Finally, I will need to think about my true risk bearing capacity. Personally, I have seen a -70% cumulative draw down in 2002/2003 but back then I was a lot younger and had less money at stake. I still have a long enough runway to ride out most crisis, but the runway is 17 years shorter than it was back then.

Excursion: Why quality stocks are better in such situations

A lot of Graham inspired investors might be tempted to go for the “cheap” stocks now. However we are at the very beginning of a potential significant down turn and what is cheap today might be expensive in the future. The current crisis will most likely drive a significant demand shock: People will consume/buy a lot less for some time.

For any company this means that sales will shrink, but costs will remain. Some costs are fixed (rent, depreciation) some costs 100% variable (COGS), some costs are only semi-variable. In order to show the impact of such a shock, a created a very simple model where I calculate the impact of the shock on a simple company. Let’s start with one example:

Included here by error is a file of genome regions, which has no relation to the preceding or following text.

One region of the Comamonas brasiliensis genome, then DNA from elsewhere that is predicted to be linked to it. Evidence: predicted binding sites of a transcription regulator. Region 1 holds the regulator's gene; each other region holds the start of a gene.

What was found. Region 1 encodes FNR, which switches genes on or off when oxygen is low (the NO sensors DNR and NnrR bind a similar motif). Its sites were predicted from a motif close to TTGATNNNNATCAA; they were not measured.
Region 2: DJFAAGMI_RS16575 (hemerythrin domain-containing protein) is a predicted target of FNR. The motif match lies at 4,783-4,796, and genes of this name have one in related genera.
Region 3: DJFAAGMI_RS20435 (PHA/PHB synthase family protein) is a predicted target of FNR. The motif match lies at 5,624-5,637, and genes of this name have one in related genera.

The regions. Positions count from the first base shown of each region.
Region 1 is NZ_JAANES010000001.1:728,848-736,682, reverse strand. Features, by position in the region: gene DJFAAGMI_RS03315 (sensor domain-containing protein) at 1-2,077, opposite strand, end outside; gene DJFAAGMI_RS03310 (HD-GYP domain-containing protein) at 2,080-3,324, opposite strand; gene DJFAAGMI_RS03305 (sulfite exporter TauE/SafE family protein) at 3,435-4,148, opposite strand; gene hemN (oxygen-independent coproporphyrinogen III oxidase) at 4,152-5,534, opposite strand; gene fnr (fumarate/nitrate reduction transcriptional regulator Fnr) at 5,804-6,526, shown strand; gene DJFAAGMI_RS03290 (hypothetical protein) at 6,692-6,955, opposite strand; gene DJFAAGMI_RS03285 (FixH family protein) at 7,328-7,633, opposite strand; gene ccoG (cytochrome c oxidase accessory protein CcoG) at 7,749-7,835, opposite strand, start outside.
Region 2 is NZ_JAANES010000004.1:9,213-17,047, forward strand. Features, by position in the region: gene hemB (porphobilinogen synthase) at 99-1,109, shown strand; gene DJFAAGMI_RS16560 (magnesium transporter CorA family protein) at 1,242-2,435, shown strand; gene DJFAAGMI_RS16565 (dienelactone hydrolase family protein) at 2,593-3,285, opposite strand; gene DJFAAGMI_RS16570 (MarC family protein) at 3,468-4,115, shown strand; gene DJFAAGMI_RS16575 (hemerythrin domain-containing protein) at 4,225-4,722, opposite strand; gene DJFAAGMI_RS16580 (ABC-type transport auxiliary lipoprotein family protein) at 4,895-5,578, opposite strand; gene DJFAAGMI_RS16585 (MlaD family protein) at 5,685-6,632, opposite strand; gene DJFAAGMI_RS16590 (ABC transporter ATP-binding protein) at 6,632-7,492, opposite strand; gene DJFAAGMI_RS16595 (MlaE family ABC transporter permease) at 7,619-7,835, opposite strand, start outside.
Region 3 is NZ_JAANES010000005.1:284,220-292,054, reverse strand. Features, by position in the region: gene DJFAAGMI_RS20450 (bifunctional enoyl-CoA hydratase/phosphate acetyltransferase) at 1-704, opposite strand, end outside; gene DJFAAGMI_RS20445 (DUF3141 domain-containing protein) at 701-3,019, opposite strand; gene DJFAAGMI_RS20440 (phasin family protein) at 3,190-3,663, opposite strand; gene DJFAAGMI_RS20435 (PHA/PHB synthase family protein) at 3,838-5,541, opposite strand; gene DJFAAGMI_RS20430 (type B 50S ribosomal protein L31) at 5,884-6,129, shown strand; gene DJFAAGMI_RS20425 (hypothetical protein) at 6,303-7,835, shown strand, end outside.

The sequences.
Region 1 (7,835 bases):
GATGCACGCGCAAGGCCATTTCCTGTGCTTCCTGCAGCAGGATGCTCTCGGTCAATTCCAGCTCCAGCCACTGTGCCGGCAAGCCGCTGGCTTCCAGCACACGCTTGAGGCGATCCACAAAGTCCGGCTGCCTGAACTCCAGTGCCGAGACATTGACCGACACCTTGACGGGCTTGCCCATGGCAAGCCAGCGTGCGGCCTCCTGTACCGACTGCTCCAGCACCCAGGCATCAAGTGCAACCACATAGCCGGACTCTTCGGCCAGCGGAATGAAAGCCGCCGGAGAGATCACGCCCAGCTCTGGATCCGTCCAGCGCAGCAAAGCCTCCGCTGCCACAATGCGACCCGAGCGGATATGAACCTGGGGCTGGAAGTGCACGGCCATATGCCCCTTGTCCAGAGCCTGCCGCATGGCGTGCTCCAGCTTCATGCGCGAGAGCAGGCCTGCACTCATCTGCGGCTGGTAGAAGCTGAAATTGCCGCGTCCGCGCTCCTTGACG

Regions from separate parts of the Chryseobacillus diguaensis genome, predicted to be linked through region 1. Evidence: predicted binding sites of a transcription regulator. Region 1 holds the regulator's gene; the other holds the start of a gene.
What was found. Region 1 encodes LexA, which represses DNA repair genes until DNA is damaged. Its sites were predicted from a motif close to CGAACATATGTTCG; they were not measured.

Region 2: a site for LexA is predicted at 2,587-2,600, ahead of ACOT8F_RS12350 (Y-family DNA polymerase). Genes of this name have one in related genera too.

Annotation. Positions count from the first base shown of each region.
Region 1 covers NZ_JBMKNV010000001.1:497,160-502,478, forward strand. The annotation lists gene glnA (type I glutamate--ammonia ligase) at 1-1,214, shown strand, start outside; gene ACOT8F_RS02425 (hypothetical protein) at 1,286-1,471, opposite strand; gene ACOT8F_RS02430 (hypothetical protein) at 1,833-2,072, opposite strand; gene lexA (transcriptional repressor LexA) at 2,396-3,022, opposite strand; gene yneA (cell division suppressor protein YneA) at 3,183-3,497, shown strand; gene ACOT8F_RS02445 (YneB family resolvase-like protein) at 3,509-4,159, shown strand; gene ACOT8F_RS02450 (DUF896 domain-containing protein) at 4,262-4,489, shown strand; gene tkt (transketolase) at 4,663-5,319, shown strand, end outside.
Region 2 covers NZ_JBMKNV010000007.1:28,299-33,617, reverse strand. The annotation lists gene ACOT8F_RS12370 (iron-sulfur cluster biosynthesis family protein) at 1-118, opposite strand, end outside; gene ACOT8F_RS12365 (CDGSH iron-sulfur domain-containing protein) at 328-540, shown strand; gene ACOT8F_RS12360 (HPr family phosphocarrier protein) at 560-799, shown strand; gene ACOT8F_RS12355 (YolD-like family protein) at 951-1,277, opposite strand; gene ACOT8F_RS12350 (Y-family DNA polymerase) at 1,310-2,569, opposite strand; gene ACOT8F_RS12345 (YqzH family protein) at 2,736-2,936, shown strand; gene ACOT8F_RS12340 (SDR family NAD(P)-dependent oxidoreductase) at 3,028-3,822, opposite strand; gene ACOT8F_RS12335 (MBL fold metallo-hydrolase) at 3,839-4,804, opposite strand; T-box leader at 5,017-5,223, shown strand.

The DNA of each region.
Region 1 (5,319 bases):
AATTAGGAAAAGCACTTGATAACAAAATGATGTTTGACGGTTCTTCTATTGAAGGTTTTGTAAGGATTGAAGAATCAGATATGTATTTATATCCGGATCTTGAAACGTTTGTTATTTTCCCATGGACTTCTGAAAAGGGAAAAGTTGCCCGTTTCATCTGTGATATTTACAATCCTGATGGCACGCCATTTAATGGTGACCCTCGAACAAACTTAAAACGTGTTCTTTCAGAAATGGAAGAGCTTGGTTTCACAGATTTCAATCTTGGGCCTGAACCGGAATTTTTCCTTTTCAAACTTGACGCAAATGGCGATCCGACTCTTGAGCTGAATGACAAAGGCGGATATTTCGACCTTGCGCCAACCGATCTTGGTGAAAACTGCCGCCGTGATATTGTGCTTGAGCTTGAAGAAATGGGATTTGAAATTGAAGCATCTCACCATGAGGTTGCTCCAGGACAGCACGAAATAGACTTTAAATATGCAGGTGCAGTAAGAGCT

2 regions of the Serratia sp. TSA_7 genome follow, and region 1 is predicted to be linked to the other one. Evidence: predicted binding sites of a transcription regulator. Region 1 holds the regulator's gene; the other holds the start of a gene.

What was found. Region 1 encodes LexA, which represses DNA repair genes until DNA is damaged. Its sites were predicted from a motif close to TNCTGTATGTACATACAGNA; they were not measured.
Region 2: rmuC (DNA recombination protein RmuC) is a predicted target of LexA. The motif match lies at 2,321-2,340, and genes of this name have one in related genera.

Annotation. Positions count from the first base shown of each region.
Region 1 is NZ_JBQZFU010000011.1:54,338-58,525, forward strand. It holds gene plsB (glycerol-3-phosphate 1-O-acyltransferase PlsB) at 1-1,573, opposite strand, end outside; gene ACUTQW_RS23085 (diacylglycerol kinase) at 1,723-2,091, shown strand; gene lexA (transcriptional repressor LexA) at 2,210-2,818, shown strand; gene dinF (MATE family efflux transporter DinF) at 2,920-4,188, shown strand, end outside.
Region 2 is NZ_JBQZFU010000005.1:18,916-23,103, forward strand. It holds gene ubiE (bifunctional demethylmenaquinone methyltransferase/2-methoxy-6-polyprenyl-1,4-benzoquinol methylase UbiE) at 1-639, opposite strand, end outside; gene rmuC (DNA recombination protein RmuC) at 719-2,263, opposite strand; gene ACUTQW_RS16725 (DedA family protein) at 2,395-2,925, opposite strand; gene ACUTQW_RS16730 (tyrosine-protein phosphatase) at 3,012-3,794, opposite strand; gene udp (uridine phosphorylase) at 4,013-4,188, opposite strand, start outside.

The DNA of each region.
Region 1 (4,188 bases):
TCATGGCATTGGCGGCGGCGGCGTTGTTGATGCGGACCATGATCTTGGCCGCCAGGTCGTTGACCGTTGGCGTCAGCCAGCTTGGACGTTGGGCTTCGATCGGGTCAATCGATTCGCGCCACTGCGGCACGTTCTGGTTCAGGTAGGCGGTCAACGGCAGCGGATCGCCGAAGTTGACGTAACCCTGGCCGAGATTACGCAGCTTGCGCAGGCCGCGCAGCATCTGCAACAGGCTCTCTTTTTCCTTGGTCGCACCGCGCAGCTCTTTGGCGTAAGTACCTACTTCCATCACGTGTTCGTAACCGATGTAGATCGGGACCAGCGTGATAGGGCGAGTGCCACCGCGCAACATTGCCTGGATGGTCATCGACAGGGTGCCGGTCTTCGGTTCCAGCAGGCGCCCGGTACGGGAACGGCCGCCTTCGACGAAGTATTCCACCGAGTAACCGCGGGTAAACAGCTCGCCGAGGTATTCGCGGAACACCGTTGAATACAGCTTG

Company A, has in normal times a net margin of 5%, 50% of its cost are fixed and Variable cost go down only half as quickly as sales. The table shows now the impact of a one time drop in sales for a single year. a -20% drop in sales eliminates one annual proft, a -50% drop in sales more than 4 years of profit.

This is a very similar company with the only difference that they only earn 2% net margin:

It is pretty obvious that such a company is hit much harder. The same drop of 20% in sales creates a loss of 4x normal earnings which is almost 4x in relativ terms to the first company.

Finally a company with a 10% margin, all other things equal:

Even with a 20% drop in sales, this company still makes a profit.

The 3 examples clearly show that low margin companies (all other things equal) are much more vulnerable against a pure demand shock than high margin ones.

Of course this is not the only factor that determines future stock prices, but I think it shows that just looking for “cheap” stocks with high fixed costs might be not the best strategy at least in the beginning of such a crisis.